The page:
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Reserves train with Marine Unit ready for Olympics

During the Olympics, the Kent and Essex Police Marine Unit will be working around the clock to keep the county’s waterways safe.

To help the team based at Burnham provide 24-hour cover, a number of reserve officers have been trained to join the unit during London 2012.

Twelve officers will be taking a break from their usual roles around the county to help Marine Unit officers monitor traffic on the River Thames and respond to emergencies on the waterways.

Since the beginning of the year the reserves have been learning sea survival skills, navigational theory and what it takes to helm one of the unit’s three inflatable RHIBS capable of speeds up to 70 miles per hour.

The officers have come from very different backgrounds. Some like Ds Tim Marshall, a volunteer with the Royal National Lifeboat Institution, are used to life on the water while for others, like Southminster based Pc Shelley Adam, it’s a completely new experience.

She said: “I didn’t have any experience before I started my training as a reserve but I’ve always wanted to be on the Marine Unit so I’m looking forward to playing a part during the Olympics.”

Ds Marshall has been a member of crew with the RNLI at Mersea for 15 years. For him being a reserve with the marine unit is the perfect way to combine an outside interest with work.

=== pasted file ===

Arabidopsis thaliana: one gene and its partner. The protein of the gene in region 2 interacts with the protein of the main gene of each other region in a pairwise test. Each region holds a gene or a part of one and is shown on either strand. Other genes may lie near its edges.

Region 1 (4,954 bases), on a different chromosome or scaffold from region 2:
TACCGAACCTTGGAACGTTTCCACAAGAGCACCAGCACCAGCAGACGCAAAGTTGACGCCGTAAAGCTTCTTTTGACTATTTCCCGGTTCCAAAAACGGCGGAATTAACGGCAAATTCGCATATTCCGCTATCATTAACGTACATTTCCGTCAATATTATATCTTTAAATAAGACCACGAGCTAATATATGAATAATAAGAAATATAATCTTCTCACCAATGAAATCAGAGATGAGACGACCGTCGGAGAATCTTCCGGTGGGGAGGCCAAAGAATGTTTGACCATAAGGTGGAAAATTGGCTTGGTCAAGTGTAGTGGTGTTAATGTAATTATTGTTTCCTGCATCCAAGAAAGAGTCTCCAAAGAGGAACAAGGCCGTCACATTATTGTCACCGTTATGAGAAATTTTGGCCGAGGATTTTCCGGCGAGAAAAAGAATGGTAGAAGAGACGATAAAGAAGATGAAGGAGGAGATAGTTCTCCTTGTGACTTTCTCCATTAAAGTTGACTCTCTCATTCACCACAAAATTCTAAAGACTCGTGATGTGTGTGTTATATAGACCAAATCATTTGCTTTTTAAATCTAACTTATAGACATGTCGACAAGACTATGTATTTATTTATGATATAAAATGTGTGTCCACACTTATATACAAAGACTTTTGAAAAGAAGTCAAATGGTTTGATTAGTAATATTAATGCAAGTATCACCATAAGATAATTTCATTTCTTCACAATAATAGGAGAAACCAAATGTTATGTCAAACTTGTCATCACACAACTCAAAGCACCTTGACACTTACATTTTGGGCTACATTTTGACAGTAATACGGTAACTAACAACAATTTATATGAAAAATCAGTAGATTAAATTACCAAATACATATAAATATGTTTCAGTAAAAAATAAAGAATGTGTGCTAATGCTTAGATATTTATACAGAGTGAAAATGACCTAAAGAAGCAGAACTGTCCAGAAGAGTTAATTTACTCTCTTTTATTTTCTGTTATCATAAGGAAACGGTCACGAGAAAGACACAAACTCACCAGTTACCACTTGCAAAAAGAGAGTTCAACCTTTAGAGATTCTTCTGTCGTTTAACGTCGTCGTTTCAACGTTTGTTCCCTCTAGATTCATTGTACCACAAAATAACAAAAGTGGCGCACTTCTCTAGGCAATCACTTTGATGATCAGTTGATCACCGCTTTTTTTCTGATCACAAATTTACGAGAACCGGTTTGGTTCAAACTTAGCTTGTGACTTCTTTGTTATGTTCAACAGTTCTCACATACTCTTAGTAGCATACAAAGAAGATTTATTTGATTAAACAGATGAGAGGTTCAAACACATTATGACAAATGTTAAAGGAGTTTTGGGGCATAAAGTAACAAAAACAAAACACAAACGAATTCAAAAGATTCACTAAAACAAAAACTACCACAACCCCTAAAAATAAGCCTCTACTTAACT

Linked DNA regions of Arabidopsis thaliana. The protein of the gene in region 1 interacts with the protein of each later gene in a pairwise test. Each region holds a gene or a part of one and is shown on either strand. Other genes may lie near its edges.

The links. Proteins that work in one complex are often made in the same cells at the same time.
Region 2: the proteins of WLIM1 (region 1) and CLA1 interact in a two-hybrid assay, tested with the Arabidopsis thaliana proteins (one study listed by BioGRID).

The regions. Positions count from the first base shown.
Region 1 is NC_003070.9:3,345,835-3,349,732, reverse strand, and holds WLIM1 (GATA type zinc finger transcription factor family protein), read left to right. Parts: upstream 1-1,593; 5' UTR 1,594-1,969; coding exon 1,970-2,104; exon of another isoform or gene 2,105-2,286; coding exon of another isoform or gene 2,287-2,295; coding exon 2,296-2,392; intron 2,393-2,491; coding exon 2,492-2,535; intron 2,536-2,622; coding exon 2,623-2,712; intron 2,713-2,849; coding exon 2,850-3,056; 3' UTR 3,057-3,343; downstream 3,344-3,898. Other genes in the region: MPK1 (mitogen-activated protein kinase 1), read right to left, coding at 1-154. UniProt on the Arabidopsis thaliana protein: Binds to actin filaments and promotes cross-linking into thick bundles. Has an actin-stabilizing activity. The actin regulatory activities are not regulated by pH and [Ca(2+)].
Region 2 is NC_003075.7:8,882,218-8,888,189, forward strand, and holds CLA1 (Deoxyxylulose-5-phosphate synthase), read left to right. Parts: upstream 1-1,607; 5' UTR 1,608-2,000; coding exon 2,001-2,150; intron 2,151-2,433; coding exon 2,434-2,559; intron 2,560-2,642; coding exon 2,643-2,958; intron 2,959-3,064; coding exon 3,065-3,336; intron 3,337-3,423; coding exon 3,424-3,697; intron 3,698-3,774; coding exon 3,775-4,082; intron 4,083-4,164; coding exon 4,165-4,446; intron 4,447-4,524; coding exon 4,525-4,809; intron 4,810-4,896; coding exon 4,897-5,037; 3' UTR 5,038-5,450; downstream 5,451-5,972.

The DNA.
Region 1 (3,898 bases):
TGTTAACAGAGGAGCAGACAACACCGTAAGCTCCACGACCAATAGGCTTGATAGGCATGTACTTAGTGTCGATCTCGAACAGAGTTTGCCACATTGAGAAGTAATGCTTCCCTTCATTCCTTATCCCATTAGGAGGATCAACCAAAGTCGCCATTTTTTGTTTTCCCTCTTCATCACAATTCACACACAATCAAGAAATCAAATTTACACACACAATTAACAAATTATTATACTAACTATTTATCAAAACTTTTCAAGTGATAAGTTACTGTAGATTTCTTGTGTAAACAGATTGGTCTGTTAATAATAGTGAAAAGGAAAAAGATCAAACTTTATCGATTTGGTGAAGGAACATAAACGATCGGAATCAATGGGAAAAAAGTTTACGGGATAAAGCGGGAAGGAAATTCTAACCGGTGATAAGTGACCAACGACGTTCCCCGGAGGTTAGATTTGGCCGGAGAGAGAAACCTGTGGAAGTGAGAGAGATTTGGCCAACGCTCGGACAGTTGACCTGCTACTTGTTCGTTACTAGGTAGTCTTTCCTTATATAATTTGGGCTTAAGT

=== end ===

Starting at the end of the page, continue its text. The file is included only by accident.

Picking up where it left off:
As part of their training the reserves have completed a Royal Yachting Association Powerboat course and learned what to do in an emergency if one of the craft should capsize. They’ve also experienced being winched 30 feet on board an RAF Sea King helicopter.

From June onwards the Marine Unit will be working in collaboration with the Port of London Authority to check all of the vessels travelling on the Thames during the Olympics have permission to do so.

As well as taking on extra responsibilities during London 2012, the team has to be prepared to deal with any number of eventualities along Essex’s 350 mile coastline.

The marine unit deals with the same crimes as the regular land-based officer on land deals with from thefts to violent incidents.

The crew could find themselves called upon to search for missing people, assist with a sea rescue or tow a wartime bomb to safety.

The team also works with the UK Border Agency to stop cigarette drug and people smugglers and regularly patrols the Thames in anti-terror operations.

As well as the RHIBs, the unit is home to a Launch Alert IV, an all weather vessel with specialist search and rescue equipment that can command and control any waterborne incident, and two jet skis. As well as helping officers move along the water quickly, they allow them to get into shallow water and are safe to use around swimmers in busy tourist spots.


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